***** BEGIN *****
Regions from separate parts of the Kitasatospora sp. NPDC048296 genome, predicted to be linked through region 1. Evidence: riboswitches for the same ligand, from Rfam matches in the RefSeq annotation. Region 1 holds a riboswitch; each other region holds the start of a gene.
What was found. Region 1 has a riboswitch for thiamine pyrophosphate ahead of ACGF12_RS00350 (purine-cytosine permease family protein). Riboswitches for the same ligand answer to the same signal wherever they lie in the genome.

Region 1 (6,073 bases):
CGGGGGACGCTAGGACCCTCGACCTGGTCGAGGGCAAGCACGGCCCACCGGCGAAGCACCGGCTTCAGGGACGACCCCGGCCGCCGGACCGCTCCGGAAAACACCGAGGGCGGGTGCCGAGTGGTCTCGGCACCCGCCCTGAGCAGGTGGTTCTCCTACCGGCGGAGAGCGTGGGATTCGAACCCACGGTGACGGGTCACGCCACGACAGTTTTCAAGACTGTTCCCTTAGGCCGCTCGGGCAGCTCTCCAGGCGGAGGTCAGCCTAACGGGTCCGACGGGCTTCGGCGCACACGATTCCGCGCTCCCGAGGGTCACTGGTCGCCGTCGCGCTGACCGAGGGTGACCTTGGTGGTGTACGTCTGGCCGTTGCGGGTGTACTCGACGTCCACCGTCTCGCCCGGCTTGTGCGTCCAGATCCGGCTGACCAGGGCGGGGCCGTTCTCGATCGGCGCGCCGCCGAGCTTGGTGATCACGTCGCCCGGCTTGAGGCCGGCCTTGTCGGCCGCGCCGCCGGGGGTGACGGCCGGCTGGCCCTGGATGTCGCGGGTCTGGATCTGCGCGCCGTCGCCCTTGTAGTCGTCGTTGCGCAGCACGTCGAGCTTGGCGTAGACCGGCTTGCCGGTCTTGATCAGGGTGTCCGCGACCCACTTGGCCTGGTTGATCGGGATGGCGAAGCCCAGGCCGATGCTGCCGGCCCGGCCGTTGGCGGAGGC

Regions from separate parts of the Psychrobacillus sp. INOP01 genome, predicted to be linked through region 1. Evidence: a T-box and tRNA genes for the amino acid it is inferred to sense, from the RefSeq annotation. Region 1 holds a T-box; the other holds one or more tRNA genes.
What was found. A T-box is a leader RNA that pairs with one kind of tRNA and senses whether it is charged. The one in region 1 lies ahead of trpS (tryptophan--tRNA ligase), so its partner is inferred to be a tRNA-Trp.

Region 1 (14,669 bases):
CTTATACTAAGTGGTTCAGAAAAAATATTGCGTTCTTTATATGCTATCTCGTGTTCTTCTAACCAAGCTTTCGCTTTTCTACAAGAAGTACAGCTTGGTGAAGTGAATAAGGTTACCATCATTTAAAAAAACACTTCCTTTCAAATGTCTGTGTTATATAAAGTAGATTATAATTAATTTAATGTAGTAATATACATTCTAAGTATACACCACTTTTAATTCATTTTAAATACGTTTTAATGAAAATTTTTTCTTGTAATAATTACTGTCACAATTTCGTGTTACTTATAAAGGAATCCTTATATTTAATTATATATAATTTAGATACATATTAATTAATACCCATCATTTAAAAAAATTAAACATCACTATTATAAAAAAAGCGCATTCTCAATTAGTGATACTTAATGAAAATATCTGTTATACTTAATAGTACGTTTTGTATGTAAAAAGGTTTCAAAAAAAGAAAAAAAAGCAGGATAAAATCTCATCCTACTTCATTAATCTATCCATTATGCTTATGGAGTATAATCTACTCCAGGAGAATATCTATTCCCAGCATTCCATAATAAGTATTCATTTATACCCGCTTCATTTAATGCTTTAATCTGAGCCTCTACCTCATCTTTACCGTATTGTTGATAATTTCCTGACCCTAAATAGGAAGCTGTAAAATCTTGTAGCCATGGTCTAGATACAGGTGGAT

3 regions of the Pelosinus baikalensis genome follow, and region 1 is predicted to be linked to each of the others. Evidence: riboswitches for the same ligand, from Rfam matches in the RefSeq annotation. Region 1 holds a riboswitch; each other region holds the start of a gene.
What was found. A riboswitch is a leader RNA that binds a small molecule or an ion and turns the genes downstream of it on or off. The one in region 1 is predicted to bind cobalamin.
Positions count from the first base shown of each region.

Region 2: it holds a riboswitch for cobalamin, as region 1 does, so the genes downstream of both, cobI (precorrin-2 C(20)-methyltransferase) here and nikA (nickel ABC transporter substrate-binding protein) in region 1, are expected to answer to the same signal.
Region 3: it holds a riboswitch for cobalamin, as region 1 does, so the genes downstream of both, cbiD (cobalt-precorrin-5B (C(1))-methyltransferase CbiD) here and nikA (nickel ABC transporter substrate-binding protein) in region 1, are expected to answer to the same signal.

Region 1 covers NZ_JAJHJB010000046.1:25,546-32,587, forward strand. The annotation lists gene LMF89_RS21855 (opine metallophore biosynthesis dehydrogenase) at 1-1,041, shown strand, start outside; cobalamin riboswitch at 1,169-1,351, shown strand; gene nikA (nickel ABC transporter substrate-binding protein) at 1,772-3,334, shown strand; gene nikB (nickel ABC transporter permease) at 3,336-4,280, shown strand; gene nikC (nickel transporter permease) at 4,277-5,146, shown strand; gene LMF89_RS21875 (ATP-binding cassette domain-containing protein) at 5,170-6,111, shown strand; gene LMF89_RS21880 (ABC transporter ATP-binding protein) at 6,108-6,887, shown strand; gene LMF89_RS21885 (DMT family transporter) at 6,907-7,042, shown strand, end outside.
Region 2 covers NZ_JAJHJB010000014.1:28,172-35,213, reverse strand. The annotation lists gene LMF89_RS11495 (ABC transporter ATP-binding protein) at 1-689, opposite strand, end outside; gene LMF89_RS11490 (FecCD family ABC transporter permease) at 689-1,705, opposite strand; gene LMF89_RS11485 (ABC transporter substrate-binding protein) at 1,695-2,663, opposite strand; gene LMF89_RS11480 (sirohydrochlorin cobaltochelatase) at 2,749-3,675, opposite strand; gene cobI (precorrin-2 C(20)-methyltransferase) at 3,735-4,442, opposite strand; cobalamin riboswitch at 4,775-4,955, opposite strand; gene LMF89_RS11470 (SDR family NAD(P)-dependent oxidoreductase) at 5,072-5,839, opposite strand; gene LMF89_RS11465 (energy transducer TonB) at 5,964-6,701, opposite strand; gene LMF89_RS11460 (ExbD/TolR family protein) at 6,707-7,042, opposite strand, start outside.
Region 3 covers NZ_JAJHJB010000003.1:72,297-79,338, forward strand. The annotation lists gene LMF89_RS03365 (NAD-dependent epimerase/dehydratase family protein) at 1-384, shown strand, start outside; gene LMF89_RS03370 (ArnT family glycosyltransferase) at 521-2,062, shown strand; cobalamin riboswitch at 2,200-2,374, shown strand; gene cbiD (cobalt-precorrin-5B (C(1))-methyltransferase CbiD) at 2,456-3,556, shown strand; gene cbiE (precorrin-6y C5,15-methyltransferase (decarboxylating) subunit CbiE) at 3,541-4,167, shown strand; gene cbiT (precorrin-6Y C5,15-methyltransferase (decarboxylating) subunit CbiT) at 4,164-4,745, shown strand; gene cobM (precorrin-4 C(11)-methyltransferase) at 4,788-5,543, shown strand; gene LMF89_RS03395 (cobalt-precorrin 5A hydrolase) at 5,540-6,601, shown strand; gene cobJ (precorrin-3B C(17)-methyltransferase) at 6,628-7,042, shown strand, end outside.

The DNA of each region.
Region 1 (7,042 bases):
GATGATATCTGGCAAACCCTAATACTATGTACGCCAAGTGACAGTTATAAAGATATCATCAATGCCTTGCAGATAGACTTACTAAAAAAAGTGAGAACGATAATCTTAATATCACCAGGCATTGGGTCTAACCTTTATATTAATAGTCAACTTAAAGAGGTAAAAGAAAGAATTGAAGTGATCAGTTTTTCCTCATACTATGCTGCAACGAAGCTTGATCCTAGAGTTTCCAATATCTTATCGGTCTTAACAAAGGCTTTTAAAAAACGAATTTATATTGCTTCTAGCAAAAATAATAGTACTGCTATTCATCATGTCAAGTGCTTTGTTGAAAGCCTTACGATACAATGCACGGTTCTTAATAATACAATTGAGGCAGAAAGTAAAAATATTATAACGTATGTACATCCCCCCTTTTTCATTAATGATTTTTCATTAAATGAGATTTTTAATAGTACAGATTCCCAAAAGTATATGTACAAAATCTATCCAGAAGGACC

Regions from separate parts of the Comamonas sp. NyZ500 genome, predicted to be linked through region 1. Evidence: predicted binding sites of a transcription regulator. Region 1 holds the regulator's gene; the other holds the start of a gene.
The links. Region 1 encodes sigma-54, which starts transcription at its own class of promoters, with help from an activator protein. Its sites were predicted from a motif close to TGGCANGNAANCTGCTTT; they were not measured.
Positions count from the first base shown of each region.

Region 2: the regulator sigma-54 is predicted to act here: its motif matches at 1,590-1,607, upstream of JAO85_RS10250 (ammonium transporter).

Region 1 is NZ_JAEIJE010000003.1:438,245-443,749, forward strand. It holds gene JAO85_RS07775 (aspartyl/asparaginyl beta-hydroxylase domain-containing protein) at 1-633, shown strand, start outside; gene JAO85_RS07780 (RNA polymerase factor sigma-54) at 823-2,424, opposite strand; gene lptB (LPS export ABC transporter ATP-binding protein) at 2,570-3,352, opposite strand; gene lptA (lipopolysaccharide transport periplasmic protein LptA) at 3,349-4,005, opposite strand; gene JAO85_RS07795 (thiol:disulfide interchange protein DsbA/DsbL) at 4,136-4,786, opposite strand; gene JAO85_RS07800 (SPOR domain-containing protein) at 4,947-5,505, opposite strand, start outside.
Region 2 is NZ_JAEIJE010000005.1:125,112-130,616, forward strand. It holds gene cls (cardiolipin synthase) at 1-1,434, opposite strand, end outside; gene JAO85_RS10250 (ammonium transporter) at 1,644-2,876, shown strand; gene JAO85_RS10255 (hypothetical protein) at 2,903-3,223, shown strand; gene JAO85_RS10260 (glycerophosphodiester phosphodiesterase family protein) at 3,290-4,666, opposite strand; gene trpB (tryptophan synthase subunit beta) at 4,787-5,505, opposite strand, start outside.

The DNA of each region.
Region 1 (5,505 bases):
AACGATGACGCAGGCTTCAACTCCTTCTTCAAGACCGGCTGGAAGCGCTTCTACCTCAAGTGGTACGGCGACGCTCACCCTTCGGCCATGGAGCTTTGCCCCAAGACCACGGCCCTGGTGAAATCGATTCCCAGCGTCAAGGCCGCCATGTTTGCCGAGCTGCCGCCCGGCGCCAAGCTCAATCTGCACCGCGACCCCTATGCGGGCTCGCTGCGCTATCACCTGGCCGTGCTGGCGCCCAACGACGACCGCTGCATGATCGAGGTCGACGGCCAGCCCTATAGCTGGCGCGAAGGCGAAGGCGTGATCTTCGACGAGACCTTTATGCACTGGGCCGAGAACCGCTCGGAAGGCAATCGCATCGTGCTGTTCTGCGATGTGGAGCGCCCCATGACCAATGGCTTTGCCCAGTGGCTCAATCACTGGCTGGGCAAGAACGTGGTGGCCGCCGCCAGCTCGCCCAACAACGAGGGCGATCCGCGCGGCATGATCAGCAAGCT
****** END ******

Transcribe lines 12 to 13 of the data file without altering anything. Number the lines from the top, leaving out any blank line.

Region 2: it holds a riboswitch for cobalamin, as region 1 does, so the genes downstream of both, cobI (precorrin-2 C(20)-methyltransferase) here and nikA (nickel ABC transporter substrate-binding protein) in region 1, are expected to answer to the same signal.
Region 3: it holds a riboswitch for cobalamin, as region 1 does, so the genes downstream of both, cbiD (cobalt-precorrin-5B (C(1))-methyltransferase CbiD) here and nikA (nickel ABC transporter substrate-binding protein) in region 1, are expected to answer to the same signal.